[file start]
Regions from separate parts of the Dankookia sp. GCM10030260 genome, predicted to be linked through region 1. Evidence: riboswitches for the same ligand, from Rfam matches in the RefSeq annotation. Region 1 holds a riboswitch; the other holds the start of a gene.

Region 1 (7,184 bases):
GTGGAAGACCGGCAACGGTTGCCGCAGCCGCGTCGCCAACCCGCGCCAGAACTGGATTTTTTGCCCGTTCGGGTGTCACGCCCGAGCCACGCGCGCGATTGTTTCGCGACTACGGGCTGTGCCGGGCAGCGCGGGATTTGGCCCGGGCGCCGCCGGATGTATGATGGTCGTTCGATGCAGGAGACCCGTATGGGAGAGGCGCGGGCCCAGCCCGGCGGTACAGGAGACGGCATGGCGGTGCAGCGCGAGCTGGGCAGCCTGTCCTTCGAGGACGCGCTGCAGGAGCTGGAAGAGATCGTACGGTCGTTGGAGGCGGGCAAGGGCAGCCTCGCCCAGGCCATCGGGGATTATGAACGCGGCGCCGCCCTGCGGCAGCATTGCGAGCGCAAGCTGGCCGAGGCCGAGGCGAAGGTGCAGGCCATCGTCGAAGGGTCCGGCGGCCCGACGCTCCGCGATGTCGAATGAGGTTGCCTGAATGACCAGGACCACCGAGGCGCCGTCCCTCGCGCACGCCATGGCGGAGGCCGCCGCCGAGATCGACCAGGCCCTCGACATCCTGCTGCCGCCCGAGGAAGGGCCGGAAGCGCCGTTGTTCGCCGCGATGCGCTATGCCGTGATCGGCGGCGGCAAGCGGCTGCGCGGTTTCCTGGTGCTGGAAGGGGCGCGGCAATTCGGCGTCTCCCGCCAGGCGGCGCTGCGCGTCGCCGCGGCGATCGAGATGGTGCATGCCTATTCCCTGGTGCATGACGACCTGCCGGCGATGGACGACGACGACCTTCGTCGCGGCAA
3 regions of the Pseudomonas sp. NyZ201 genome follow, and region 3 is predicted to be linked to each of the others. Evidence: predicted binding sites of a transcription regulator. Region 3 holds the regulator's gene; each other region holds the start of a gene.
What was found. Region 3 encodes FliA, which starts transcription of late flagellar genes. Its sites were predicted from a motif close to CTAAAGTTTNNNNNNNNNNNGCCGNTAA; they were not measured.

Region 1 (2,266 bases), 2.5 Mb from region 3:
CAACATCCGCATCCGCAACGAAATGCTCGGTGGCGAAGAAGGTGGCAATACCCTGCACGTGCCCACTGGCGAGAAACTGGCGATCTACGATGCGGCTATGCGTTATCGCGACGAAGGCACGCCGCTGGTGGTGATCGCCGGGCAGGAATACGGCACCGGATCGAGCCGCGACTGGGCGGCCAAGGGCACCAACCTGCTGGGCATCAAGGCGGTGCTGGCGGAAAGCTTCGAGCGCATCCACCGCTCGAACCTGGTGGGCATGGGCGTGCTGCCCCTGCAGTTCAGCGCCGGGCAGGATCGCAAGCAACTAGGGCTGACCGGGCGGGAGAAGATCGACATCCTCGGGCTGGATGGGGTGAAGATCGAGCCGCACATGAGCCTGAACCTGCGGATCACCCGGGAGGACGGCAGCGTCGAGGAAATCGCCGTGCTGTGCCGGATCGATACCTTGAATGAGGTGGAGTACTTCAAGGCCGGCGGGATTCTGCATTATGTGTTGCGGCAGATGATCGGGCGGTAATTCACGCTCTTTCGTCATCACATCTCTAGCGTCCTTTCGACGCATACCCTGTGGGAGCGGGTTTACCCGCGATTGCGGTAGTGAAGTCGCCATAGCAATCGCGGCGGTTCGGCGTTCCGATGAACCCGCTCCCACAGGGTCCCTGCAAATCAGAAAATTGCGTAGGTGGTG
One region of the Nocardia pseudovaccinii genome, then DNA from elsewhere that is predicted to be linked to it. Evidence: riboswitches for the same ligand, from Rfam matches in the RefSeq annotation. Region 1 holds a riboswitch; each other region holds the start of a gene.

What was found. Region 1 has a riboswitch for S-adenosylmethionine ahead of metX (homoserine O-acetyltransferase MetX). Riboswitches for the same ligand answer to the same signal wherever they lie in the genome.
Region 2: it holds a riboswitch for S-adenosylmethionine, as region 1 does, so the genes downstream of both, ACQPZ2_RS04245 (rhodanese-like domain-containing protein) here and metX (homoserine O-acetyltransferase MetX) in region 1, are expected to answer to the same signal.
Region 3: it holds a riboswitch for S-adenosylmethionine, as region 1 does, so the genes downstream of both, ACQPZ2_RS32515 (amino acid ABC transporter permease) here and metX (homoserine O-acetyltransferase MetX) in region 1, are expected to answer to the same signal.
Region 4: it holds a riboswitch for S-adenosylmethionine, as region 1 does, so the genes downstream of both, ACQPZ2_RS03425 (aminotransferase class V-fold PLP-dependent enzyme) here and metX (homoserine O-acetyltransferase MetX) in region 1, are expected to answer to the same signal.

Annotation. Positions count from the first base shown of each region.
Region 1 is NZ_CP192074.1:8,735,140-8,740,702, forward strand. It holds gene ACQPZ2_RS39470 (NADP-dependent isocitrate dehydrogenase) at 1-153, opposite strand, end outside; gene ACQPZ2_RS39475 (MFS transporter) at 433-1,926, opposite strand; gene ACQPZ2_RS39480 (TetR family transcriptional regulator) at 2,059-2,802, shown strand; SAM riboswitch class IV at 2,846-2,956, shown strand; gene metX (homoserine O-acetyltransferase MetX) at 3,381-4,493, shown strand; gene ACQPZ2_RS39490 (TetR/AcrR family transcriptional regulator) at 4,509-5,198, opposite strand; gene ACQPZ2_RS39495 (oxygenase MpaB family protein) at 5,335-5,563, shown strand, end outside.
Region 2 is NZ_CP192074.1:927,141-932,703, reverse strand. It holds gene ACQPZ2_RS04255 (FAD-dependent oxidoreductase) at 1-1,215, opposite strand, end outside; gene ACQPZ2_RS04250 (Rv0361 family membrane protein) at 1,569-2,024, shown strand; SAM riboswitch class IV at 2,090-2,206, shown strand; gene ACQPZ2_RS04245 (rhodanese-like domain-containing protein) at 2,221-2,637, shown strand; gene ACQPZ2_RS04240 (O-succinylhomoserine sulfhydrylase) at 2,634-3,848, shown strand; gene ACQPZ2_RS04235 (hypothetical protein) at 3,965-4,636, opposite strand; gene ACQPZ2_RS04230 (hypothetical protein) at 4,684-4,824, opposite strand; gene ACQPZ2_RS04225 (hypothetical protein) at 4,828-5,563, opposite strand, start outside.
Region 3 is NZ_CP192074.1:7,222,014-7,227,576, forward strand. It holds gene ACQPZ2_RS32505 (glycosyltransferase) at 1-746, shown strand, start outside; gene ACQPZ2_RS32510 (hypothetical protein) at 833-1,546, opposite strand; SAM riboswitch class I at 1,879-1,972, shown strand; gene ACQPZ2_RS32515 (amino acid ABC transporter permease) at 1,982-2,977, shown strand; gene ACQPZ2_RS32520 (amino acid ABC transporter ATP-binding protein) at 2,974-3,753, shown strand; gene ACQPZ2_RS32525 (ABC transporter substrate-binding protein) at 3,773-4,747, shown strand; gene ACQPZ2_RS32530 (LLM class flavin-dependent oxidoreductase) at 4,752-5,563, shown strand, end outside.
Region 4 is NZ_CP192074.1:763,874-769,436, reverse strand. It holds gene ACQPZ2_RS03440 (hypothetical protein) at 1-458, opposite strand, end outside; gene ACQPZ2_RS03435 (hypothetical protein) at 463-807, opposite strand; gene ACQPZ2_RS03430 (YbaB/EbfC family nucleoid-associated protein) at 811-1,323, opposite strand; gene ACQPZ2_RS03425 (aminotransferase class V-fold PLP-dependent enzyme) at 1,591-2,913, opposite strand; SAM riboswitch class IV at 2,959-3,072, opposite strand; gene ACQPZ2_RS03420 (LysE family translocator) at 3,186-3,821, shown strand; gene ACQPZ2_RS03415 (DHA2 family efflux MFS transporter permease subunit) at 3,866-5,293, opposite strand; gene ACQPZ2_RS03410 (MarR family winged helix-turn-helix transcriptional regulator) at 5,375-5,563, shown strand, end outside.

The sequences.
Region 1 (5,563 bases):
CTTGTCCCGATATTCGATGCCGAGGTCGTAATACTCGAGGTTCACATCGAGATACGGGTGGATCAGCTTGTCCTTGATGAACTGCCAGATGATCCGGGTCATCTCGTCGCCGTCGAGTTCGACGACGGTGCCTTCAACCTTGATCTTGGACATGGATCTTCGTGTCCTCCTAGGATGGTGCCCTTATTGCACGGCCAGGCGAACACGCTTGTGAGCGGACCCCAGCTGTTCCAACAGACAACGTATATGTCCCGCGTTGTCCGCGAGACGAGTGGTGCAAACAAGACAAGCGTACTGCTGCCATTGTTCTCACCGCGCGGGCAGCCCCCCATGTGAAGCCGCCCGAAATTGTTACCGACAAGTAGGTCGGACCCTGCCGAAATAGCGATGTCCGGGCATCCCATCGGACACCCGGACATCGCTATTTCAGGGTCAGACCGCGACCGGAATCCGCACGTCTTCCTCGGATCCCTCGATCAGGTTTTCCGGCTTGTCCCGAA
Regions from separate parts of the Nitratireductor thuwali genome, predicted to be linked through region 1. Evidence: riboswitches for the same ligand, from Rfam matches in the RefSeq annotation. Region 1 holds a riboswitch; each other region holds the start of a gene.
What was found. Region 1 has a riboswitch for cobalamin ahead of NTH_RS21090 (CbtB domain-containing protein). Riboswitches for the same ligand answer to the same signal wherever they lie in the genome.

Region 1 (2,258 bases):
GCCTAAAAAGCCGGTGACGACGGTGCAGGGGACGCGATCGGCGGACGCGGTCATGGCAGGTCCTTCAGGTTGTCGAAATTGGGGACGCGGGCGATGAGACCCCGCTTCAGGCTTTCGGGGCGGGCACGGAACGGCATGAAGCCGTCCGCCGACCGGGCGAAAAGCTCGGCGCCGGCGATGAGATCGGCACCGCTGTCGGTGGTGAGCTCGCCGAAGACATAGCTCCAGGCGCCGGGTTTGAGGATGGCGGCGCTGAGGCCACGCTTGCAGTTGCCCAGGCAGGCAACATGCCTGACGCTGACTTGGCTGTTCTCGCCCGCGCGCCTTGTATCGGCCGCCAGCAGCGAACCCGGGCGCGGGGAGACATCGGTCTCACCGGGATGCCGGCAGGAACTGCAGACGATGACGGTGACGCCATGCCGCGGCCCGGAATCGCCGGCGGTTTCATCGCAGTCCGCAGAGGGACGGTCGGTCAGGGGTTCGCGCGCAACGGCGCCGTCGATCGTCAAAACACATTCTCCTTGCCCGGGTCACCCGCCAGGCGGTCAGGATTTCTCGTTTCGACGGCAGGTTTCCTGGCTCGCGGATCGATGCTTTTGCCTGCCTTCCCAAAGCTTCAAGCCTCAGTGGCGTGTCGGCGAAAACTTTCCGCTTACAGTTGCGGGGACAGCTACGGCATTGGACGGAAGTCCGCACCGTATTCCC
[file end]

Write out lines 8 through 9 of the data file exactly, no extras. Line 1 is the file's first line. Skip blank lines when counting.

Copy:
One region of the Nocardia pseudovaccinii genome, then DNA from elsewhere that is predicted to be linked to it. Evidence: riboswitches for the same ligand, from Rfam matches in the RefSeq annotation. Region 1 holds a riboswitch; each other region holds the start of a gene.

What was found. Region 1 has a riboswitch for S-adenosylmethionine ahead of metX (homoserine O-acetyltransferase MetX). Riboswitches for the same ligand answer to the same signal wherever they lie in the genome.